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May the 4th Be With You & All Hail The Ultimate Rebel Princess, a Star Wars story.

In honour of this year’s Star Wars Day here’s an ode to one of cinemas most iconic, ground breaking and important female roles of all time.   

Growing up every Christmas without fail Star Wars would be on our Television. I had an older brother who already had the toys and my Dad declared it cow boys and Indians in space, which in his book was definitely a compliment. So in the interests of full disclosure I have a long standing love affair with Princess Leia, she was my heroine growing up and was the first film character I wanted to be.

To this day she is the only princess real or make believe that I idolised. As a little girl tiaras and ballet classes did not appeal to me, I wanted to be the princess that was kicking ass in hair buns all across the galaxy, apart from when I borrowed my brothers Ewok outfit as briefly I wanted to be an Ewok instead and diligently wore it to family parties and most Sundays. At the time when I was 7 I just thought she was a mega cool chic, she was the only girl, surrounded by testosterone, having to hold her own and I guess being the younger sister and sporty tom boy I found I could identify with that.

Now 30 years later my admiration for the leader of the resistance has never wavered. At the time female leads were romantic roles whose aim was to gain the interest of a suitable bachelor or they were damsel in destress who waited around to be saved. For one of the first times in a film there was a multi-dimensional character, a woman who was in a strong leader role but remained feminine.

She wasn’t in Princes gown, she was sexy but with a reasonable amount of clothing on and stayed likeable and relatable throughout. By no means is the original trilogy perfect in terms of feminism etiquette, the slave outfit for example served the purpose of transforming Leia into an objectified female fuck toy, but it failed to reduce to nothing more than a sex object by her captor, as in the end she singlehandedly killed him before helping Luke blow up his ship. In the time context of when the film was made, this was pretty forward thinking. If she was in an episode of Law & Order SVW she would be hailed as a victorious survivor not a weak victim. Even when Leia got captured in Episode IV and Luke shows up to rescue her, instead of overly dramatic adoring appreciation she met his arrival with sass, with the most quoted Star Wars line of all time “Aren’t you a little short for a stormtrooper?”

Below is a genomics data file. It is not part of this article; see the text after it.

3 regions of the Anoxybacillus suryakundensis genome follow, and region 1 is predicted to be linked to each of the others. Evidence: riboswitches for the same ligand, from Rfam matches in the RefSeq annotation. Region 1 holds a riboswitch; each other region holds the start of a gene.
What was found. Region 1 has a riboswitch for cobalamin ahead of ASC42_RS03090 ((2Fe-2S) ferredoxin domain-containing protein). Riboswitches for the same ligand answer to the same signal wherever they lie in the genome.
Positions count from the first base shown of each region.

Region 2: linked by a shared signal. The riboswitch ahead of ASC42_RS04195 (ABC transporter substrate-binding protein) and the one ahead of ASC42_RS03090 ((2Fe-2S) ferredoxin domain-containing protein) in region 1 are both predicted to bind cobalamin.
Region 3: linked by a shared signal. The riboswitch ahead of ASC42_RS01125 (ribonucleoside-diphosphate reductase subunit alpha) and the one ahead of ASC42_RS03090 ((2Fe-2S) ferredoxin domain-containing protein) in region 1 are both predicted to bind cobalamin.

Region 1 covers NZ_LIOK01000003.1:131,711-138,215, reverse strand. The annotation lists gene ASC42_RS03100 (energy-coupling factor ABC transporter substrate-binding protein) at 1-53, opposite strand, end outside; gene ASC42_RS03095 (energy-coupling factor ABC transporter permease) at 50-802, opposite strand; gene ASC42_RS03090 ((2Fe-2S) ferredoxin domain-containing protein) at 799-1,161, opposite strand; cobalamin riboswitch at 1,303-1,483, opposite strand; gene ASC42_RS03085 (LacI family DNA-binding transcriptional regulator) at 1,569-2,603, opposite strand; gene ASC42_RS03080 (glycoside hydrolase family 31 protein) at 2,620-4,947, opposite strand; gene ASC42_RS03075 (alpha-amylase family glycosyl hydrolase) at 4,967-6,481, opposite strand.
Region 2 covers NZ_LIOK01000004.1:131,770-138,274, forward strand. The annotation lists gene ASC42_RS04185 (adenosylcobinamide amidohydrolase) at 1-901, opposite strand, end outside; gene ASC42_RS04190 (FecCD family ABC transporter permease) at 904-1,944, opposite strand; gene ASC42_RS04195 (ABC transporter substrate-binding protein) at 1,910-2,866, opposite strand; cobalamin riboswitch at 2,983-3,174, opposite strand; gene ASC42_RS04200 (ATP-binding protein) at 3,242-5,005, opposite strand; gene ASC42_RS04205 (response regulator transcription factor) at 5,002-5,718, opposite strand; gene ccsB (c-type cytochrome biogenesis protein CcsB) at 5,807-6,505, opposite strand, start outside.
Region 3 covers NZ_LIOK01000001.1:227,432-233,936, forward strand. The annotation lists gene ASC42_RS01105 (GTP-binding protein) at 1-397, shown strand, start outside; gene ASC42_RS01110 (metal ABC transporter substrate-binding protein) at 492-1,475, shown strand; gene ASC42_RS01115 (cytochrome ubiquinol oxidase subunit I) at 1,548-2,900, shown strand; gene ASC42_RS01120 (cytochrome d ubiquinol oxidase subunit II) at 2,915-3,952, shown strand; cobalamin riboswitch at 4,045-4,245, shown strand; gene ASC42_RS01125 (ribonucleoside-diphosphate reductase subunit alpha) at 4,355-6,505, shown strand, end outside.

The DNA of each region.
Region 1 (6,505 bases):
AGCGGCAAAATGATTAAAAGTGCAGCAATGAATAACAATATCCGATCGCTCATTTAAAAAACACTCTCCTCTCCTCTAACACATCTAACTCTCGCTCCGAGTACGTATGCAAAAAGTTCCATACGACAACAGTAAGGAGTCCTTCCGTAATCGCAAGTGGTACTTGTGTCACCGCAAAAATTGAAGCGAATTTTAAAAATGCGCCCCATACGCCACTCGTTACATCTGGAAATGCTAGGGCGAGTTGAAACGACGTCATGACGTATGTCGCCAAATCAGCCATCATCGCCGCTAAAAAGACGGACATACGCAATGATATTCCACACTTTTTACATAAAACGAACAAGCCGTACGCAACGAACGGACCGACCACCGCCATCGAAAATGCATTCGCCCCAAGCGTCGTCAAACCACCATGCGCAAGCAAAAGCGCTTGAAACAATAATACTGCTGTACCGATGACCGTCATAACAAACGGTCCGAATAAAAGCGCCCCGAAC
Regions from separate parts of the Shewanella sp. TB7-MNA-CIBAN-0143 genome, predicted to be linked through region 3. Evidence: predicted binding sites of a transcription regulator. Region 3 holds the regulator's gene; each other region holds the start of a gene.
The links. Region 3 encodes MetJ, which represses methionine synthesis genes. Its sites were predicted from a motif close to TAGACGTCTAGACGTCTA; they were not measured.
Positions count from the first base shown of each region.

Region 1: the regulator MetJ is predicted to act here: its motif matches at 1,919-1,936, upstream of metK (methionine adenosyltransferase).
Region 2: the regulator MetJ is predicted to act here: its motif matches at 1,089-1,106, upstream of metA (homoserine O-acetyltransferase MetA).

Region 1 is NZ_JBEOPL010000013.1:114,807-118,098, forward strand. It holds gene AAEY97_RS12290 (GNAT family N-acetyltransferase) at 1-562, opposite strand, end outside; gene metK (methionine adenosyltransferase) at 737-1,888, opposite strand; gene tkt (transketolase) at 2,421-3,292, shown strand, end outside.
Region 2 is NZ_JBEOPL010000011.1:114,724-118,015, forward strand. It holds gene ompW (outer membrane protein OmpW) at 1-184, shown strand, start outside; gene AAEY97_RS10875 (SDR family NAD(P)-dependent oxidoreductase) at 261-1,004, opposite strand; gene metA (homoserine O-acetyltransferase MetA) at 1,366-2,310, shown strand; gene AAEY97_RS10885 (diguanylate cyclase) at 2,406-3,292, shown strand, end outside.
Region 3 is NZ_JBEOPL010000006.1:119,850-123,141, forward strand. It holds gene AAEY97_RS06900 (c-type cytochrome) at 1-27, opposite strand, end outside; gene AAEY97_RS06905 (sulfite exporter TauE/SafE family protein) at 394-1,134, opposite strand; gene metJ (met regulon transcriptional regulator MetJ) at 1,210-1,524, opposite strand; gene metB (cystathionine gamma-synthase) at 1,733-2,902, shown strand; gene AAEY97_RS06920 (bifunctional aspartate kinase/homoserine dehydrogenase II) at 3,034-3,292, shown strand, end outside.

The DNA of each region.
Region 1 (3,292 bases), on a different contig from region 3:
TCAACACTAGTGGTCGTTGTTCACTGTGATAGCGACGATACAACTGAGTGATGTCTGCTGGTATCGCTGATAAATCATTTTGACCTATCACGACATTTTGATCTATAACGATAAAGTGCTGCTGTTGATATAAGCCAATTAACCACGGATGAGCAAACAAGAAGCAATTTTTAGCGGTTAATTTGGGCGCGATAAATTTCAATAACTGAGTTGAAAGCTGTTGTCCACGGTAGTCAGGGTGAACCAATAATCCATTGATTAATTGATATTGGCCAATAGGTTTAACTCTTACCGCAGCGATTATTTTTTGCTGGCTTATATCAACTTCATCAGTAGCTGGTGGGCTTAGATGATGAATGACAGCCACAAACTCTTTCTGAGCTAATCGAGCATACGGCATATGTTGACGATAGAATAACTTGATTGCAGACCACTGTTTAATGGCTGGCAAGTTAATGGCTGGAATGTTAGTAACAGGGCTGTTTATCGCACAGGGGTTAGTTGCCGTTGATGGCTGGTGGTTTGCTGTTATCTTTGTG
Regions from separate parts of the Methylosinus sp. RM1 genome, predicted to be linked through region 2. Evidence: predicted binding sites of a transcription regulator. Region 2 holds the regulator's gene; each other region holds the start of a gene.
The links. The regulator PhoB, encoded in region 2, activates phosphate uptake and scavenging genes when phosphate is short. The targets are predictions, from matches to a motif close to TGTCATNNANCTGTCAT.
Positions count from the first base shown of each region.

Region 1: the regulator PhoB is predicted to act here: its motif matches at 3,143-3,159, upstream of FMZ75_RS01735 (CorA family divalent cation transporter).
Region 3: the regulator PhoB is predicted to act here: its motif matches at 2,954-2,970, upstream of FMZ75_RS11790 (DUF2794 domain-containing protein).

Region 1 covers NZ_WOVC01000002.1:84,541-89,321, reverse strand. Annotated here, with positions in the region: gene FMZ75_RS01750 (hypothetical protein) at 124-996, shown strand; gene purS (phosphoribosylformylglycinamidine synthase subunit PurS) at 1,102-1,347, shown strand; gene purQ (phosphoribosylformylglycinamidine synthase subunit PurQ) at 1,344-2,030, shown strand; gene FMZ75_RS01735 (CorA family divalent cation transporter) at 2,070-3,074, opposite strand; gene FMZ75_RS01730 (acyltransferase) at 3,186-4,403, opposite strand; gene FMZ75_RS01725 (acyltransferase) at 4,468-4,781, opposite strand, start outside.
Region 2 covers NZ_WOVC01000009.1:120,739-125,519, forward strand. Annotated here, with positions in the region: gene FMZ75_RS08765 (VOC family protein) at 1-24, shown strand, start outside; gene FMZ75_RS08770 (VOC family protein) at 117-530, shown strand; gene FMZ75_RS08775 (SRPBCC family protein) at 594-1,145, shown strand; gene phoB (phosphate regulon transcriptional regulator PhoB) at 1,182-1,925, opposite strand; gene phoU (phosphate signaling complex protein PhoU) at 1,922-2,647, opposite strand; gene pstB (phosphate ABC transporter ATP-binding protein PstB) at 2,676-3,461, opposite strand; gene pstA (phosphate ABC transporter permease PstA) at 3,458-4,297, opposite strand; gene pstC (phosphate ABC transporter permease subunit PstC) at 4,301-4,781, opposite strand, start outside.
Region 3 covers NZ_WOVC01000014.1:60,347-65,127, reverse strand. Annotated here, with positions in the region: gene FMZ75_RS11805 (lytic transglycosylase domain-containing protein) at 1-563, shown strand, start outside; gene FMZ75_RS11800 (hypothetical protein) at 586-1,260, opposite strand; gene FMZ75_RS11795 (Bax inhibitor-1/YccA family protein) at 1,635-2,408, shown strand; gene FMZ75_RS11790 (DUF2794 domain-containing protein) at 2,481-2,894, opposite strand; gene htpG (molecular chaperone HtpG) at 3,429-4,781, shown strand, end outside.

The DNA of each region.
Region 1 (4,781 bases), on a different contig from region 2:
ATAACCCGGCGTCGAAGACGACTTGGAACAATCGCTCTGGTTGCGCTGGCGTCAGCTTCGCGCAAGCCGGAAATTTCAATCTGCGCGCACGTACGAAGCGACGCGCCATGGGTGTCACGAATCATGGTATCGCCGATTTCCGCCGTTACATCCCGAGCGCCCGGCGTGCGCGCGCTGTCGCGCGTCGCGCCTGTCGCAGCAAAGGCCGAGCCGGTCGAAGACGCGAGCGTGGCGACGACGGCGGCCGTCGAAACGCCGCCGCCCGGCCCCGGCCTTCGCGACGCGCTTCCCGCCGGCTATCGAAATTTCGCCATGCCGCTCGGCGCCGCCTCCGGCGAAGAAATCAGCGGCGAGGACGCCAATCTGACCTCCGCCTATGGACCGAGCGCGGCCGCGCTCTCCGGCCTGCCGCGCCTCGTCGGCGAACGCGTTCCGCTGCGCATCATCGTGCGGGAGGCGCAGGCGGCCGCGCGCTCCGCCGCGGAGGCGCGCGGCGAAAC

From the start of the original trilogy Leia proves she can handle both herself and a blaster, unlike the Stormtrooper the woman can actually shoot straight. When you consider the movie was made in 1977 and our own armed forces didn’t allow women on the front lines until 2016, it sent a powerful about the role of women in combat. She also rescues Han Solo instead of the other way around which goes against the narrative that so many little girls are subconsciously fed in their bedtime stories. I can probably count on one hand how often that happened in films when I was growing up and is still seen as a novelty today.

In 2019 there are still very few characters like Leia Organa and it is vital that young girls see alpha female characters in pop culture, they need to see examples of women both in real life and in fiction that shatter the myth that woman cannot not be strong or dominant. She shows us that a woman’s identity is the total glorious sum of all of her parts and despite her independence she is never turned into the stereotypical man hating feminist. Women need to be inspired to own their sexuality, regardless of the circumstances around them, who put their careers first, and if and when they fall in love, don’t lose themselves in that relationship. And most of all we need female characters that never allow anyone to control their narrative, that continue to defy sexist and ignorant tropes. After all, these fictional characters that little girls look up to may one day shape the type of women they are determined to be.

Artist Credit – Trafford Parsons